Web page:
Saturday, 21 February 2009



“It’s snowing here!” Acclaimed Kashmiri poet Rehman Rahi sounds excited like a child from his Srinagar residence. The beauty of his land --- Kashmir --- clearly echoes in the octogenarian’s voice; so does his love for the Kashmiri language and Kashmiriyat.

Over the decades, Professor Rahi has been a champion for the cause of Kashmiri language. “It’s sad that youngsters, specially those from the displaced families (from Kashmir) are not well versed with the language,” he laments as I mention the disconnect that I have seen in many young people, from the State, from their linguistic heritage. “Thankfully, for the students in the State, the language has been re-introduced in the curriculum,” Professor Rahi informs.
Winner of Jnanpith Award (2004), Professor Rahi has been instrumental in setting up the Kashmiri department at the University of Kashmir. “Language is like mother and no education can begin without the mother. Kashmiri language is our identity. I was happy that the Jnanpith award recognised the heritage of Kashmiri language.”

I mention to him the little information many of us have about the Kashmiri literature. “It’s one of the finest languages in the world. The script was different from the current Persian-Arabic one. Our literary heritage is more than 2500 years old and the language is often compared with Sanskrit and Persian,” he says, adding, research works are on that are studying connections between Kashmiri language and other ancient languages. He then promises to talk more when we meet in Pune during the Kashmir festival titled Voice of the Valley organised by the group Sarhad.

Keeping his promise, Professor Rahi meets me just before the event and we start again from the point we left. Talking about the core creative inspirations of Kashmiri literature, he mentions folklores. “The folklore-based Kashmiri literature is rich. You wouldn’t find folklore-based literature in Urdu.” He then refers to folklore-based literature in Hindi and other Indian languages and says there should be more interaction between Kashmiri literature and that in other Indian languages. “Translation is the only way to ensure literary exchanges. But, there haven’t been much effort to translate Kashmiri literature in other Indian languages”. However, the richness of the literature has reached to the readers in English and Urdu, Professor Rahi informs.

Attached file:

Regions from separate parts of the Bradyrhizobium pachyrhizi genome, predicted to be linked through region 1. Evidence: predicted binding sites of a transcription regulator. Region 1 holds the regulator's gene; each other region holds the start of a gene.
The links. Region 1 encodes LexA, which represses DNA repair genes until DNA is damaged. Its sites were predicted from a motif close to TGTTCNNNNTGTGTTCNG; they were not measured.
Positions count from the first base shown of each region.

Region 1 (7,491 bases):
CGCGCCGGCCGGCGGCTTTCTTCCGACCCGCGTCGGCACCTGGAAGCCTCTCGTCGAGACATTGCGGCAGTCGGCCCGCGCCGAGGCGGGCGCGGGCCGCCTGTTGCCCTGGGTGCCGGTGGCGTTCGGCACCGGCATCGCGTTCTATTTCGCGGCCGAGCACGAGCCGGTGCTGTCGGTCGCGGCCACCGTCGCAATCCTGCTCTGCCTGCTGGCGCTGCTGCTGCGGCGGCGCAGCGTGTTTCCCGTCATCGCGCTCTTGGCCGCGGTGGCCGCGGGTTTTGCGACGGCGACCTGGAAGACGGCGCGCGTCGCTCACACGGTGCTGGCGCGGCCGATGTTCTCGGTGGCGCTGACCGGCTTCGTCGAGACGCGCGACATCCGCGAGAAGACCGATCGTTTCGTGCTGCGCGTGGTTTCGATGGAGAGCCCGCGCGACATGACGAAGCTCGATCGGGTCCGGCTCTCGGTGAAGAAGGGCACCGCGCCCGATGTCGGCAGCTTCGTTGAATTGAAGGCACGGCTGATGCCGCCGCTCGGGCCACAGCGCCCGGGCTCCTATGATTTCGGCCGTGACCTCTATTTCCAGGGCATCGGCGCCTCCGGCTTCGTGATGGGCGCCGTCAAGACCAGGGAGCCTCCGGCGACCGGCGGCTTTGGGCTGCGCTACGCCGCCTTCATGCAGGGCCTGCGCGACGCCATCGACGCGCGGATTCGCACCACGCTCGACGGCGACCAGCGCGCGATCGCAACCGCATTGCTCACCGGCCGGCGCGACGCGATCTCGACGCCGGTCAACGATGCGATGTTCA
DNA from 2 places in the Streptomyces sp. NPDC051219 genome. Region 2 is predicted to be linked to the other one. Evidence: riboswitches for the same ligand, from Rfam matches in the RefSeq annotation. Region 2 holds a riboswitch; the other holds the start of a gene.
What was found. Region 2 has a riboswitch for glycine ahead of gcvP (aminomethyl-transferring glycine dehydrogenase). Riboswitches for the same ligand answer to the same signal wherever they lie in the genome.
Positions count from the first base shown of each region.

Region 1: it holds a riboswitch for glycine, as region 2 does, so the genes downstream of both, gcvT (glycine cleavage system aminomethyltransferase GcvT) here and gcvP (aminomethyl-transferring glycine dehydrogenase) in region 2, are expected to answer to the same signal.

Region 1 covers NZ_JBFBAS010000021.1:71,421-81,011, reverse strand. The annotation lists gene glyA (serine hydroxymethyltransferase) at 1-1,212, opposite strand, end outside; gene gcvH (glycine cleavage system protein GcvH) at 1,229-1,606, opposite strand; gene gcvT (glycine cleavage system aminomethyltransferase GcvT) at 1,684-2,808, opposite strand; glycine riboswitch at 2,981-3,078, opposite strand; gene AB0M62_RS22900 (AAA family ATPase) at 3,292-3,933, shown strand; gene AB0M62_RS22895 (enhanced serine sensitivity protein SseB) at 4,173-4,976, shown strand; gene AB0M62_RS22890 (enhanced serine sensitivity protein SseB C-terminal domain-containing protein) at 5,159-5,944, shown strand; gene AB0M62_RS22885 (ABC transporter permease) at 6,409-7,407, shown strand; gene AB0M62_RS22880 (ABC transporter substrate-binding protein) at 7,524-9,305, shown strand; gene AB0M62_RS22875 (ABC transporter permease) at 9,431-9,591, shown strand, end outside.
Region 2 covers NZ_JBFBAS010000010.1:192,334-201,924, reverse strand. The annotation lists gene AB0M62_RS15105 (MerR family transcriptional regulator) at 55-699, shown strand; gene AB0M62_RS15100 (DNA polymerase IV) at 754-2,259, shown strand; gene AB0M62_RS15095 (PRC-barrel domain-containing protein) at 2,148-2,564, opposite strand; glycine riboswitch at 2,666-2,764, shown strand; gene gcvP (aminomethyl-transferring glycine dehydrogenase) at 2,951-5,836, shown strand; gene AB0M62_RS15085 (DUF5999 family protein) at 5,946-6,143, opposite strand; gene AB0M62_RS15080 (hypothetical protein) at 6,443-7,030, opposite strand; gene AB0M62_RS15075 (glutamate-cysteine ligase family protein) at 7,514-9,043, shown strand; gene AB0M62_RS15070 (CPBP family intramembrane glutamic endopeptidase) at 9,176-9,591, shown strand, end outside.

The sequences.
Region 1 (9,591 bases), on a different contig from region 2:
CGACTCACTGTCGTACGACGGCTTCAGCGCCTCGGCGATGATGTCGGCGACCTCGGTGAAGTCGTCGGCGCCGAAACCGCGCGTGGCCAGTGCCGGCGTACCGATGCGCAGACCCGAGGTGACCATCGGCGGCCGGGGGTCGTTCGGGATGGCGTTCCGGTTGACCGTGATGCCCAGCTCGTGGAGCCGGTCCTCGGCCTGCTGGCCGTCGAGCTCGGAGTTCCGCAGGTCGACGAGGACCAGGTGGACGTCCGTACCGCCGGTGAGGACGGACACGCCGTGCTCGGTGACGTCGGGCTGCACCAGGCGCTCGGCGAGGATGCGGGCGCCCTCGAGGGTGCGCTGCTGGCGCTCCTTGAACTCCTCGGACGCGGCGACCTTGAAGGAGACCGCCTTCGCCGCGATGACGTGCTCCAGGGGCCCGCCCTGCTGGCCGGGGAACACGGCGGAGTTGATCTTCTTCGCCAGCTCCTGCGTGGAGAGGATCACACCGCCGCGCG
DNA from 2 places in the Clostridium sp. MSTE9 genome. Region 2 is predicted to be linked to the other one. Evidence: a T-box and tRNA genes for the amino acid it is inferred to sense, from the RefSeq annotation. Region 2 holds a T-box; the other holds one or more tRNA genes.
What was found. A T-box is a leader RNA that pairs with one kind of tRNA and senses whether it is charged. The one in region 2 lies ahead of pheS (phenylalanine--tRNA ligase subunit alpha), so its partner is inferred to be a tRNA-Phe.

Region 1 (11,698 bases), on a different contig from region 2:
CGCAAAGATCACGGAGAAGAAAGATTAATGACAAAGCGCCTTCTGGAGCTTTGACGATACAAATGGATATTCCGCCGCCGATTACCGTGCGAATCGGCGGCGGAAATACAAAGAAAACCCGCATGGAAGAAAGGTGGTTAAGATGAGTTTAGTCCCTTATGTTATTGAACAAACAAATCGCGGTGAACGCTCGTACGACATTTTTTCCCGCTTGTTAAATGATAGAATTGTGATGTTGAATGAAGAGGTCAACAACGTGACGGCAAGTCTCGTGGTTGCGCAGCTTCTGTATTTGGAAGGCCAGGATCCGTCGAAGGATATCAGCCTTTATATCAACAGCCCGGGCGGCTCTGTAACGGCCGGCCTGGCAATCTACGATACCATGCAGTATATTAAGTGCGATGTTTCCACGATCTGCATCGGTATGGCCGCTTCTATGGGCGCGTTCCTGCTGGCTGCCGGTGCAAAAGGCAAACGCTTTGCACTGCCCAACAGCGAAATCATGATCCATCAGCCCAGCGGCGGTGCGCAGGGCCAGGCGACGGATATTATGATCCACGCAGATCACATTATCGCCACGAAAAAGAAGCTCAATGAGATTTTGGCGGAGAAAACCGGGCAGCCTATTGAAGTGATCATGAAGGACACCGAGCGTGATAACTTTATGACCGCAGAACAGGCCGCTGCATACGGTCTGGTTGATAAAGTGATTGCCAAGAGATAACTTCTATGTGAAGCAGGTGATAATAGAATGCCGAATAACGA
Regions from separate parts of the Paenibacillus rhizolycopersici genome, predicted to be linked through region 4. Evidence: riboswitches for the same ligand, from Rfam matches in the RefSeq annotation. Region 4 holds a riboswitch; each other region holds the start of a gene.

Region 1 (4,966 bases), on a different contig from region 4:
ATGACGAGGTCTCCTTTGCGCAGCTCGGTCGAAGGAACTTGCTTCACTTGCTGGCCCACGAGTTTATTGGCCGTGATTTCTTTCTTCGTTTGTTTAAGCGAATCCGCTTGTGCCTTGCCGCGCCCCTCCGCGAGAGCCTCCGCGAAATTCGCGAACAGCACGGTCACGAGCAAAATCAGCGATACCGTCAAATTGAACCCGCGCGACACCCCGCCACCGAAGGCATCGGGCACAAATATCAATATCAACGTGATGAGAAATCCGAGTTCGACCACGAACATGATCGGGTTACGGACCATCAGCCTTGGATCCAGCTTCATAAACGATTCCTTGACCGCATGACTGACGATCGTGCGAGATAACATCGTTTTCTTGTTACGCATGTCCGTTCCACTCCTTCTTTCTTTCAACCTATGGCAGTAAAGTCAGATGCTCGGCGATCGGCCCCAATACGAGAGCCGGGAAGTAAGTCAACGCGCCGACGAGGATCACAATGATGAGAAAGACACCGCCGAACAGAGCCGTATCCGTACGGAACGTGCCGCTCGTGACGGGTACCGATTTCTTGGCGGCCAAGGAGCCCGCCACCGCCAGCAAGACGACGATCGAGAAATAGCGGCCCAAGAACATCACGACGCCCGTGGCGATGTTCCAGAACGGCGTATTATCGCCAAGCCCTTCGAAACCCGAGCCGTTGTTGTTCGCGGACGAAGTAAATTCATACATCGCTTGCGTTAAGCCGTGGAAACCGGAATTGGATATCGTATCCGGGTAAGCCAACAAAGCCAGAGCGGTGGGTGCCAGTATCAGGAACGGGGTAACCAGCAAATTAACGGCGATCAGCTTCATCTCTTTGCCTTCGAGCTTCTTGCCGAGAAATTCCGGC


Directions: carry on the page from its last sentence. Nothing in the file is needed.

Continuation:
Professor Rahi, who was associated with the Progressive Writers’ Association in the 1950s, is often hailed as the ‘Voice of Kashmir’. We ask how does he define his works.
“I see everything in the context of human history. My poetry has always been about the world around me. For me, it has been a search of my universe, my country and reflection of everything that I enjoy,” Professor Rahi says. “There’s no mysticism, but reality.”

When asked to pick his favourite among his own works, he mentions two of his poems: Zante Akh Nazm (As if a poem) and Nairakh hai jaamow (Could you strip yourself?) “The first is about today’s world while the second one is about unmasking oneself. You can say these poems represent my progression from the era of Progressive Writers into modernism and post-modernism,” Professor Rahi says.

He then tracks the phases of Kashmiri poetry. “Following my generation came the modernists who lamented about the happenings of the world. There was a sense of alienation from the immediate cultural setting. But for the post-modernists, it is preferable to accept the world as it is,” he explains.

Professor Rahi then dwells on the modern Kashmiri literature; “I am very optimistic about the future of Kashmiri literature. We have been able to preserve our language and literature despite overwhelming presence of other languages. If you ask about the current situation, I’d say, that from short stories, poetry to literary criticisms, our literature has been going strength to strength in recent times,” he says. When asked, Professor Rahi fondly refers to the works of Kashmiri writers Dina Nath Nadim, Abdul Ahad Azad, Akhtar Mohiuddin, Rattanlal Shant, Harikrishna Kaul, Ayub Dilkash and Shamim Ahmed among others.

We delve into the troubles in Kashmir Valley and its impact on literature. “The reality of Kashmir has been that of turmoil, devastation and helplessness. Though direct references are not usual, still writers in Kashmiri language do not avoid it,” he asserts.